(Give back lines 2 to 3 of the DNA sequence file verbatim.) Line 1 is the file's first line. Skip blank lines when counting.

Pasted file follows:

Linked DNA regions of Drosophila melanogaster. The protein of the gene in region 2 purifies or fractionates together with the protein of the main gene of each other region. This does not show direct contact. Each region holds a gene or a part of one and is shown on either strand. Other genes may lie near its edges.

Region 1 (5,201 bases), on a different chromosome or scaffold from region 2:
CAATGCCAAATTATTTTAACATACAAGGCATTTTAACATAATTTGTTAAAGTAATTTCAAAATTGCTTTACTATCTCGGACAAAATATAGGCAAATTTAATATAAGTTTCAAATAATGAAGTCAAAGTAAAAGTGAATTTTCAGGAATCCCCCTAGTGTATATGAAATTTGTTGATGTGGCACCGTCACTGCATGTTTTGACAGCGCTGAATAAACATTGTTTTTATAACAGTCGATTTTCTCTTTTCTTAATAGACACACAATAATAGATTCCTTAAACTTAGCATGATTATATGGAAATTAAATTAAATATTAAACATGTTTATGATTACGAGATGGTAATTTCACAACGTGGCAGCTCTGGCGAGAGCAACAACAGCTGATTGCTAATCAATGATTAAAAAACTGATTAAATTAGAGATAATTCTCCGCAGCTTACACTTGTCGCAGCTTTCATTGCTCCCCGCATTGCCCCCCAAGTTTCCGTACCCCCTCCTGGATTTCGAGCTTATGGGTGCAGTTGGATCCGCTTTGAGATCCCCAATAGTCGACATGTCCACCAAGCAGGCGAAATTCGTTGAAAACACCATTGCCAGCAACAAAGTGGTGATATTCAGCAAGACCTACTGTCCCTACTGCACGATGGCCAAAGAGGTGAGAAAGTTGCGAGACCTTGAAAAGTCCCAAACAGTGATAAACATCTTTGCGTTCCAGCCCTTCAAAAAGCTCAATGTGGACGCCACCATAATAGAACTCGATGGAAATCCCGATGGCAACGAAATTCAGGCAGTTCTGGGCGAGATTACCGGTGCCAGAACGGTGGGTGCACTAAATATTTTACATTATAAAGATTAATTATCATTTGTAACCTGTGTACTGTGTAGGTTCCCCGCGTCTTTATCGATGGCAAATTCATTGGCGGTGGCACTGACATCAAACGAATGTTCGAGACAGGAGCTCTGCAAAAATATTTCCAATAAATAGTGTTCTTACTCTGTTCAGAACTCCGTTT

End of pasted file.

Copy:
Region 1 (5,201 bases), on a different chromosome or scaffold from region 2:
CAATGCCAAATTATTTTAACATACAAGGCATTTTAACATAATTTGTTAAAGTAATTTCAAAATTGCTTTACTATCTCGGACAAAATATAGGCAAATTTAATATAAGTTTCAAATAATGAAGTCAAAGTAAAAGTGAATTTTCAGGAATCCCCCTAGTGTATATGAAATTTGTTGATGTGGCACCGTCACTGCATGTTTTGACAGCGCTGAATAAACATTGTTTTTATAACAGTCGATTTTCTCTTTTCTTAATAGACACACAATAATAGATTCCTTAAACTTAGCATGATTATATGGAAATTAAATTAAATATTAAACATGTTTATGATTACGAGATGGTAATTTCACAACGTGGCAGCTCTGGCGAGAGCAACAACAGCTGATTGCTAATCAATGATTAAAAAACTGATTAAATTAGAGATAATTCTCCGCAGCTTACACTTGTCGCAGCTTTCATTGCTCCCCGCATTGCCCCCCAAGTTTCCGTACCCCCTCCTGGATTTCGAGCTTATGGGTGCAGTTGGATCCGCTTTGAGATCCCCAATAGTCGACATGTCCACCAAGCAGGCGAAATTCGTTGAAAACACCATTGCCAGCAACAAAGTGGTGATATTCAGCAAGACCTACTGTCCCTACTGCACGATGGCCAAAGAGGTGAGAAAGTTGCGAGACCTTGAAAAGTCCCAAACAGTGATAAACATCTTTGCGTTCCAGCCCTTCAAAAAGCTCAATGTGGACGCCACCATAATAGAACTCGATGGAAATCCCGATGGCAACGAAATTCAGGCAGTTCTGGGCGAGATTACCGGTGCCAGAACGGTGGGTGCACTAAATATTTTACATTATAAAGATTAATTATCATTTGTAACCTGTGTACTGTGTAGGTTCCCCGCGTCTTTATCGATGGCAAATTCATTGGCGGTGGCACTGACATCAAACGAATGTTCGAGACAGGAGCTCTGCAAAAATATTTCCAATAAATAGTGTTCTTACTCTGTTCAGAACTCCGTTT